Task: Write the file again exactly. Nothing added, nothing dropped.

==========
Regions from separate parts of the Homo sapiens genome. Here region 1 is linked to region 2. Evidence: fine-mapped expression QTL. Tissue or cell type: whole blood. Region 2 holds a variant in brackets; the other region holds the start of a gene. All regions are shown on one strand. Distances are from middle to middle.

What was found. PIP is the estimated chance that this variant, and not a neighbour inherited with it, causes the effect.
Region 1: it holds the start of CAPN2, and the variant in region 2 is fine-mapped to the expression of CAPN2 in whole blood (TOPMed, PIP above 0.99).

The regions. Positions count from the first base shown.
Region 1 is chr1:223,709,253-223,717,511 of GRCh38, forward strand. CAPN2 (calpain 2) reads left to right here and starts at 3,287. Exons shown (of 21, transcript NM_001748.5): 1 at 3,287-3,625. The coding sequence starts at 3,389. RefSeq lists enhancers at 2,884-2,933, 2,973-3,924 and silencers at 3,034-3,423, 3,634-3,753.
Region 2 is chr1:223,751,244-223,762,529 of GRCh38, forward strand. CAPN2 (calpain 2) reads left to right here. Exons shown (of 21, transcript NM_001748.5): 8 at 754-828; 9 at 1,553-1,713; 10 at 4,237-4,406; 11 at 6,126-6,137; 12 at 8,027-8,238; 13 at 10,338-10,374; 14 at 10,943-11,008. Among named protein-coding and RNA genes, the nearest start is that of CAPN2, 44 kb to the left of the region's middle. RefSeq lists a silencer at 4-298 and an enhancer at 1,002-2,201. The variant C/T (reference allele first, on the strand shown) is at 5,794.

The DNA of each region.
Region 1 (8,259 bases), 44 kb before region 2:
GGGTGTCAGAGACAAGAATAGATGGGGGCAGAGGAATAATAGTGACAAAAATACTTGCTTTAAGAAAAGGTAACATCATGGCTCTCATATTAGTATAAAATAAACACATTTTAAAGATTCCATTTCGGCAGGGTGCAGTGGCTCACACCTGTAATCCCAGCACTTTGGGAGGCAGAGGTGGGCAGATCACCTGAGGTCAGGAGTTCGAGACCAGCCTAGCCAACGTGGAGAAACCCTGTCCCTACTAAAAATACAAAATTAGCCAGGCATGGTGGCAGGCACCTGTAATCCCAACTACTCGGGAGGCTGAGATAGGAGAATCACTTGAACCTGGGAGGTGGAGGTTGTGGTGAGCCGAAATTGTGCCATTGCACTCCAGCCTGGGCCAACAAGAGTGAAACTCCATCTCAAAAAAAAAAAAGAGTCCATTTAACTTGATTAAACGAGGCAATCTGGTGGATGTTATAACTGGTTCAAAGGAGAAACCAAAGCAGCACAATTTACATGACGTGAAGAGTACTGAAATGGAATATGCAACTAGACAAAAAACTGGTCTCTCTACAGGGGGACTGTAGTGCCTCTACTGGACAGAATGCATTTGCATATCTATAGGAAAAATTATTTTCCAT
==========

Regions from separate parts of the Homo sapiens genome. Here region 1 is linked to region 2. Evidence: fine-mapped expression QTL. Tissue or cell type: whole blood. Region 2 holds a variant in brackets; the other region holds the start of a gene. All regions are shown on one strand. Distances are from middle to middle.

What was found. PIP is the estimated chance that this variant, and not a neighbour inherited with it, causes the effect.
Region 1: it holds the start of CAPN2, and the variant in region 2 is fine-mapped to the expression of CAPN2 in whole blood (TOPMed, PIP above 0.99).

The regions. Positions count from the first base shown.
Region 1 is chr1:223,709,253-223,717,511 of GRCh38, forward strand. CAPN2 (calpain 2) reads left to right here and starts at 3,287. Exons shown (of 21, transcript NM_001748.5): 1 at 3,287-3,625. The coding sequence starts at 3,389. RefSeq lists enhancers at 2,884-2,933, 2,973-3,924 and silencers at 3,034-3,423, 3,634-3,753.
Region 2 is chr1:223,751,244-223,762,529 of GRCh38, forward strand. CAPN2 (calpain 2) reads left to right here. Exons shown (of 21, transcript NM_001748.5): 8 at 754-828; 9 at 1,553-1,713; 10 at 4,237-4,406; 11 at 6,126-6,137; 12 at 8,027-8,238; 13 at 10,338-10,374; 14 at 10,943-11,008. Among named protein-coding and RNA genes, the nearest start is that of CAPN2, 44 kb to the left of the region's middle. RefSeq lists a silencer at 4-298 and an enhancer at 1,002-2,201. The variant C/T (reference allele first, on the strand shown) is at 5,794.

The DNA of each region.
Region 1 (8,259 bases), 44 kb before region 2:
GGGTGTCAGAGACAAGAATAGATGGGGGCAGAGGAATAATAGTGACAAAAATACTTGCTTTAAGAAAAGGTAACATCATGGCTCTCATATTAGTATAAAATAAACACATTTTAAAGATTCCATTTCGGCAGGGTGCAGTGGCTCACACCTGTAATCCCAGCACTTTGGGAGGCAGAGGTGGGCAGATCACCTGAGGTCAGGAGTTCGAGACCAGCCTAGCCAACGTGGAGAAACCCTGTCCCTACTAAAAATACAAAATTAGCCAGGCATGGTGGCAGGCACCTGTAATCCCAACTACTCGGGAGGCTGAGATAGGAGAATCACTTGAACCTGGGAGGTGGAGGTTGTGGTGAGCCGAAATTGTGCCATTGCACTCCAGCCTGGGCCAACAAGAGTGAAACTCCATCTCAAAAAAAAAAAAGAGTCCATTTAACTTGATTAAACGAGGCAATCTGGTGGATGTTATAACTGGTTCAAAGGAGAAACCAAAGCAGCACAATTTACATGACGTGAAGAGTACTGAAATGGAATATGCAACTAGACAAAAAACTGGTCTCTCTACAGGGGGACTGTAGTGCCTCTACTGGACAGAATGCATTTGCATATCTATAGGAAAAATTATTTTCCAT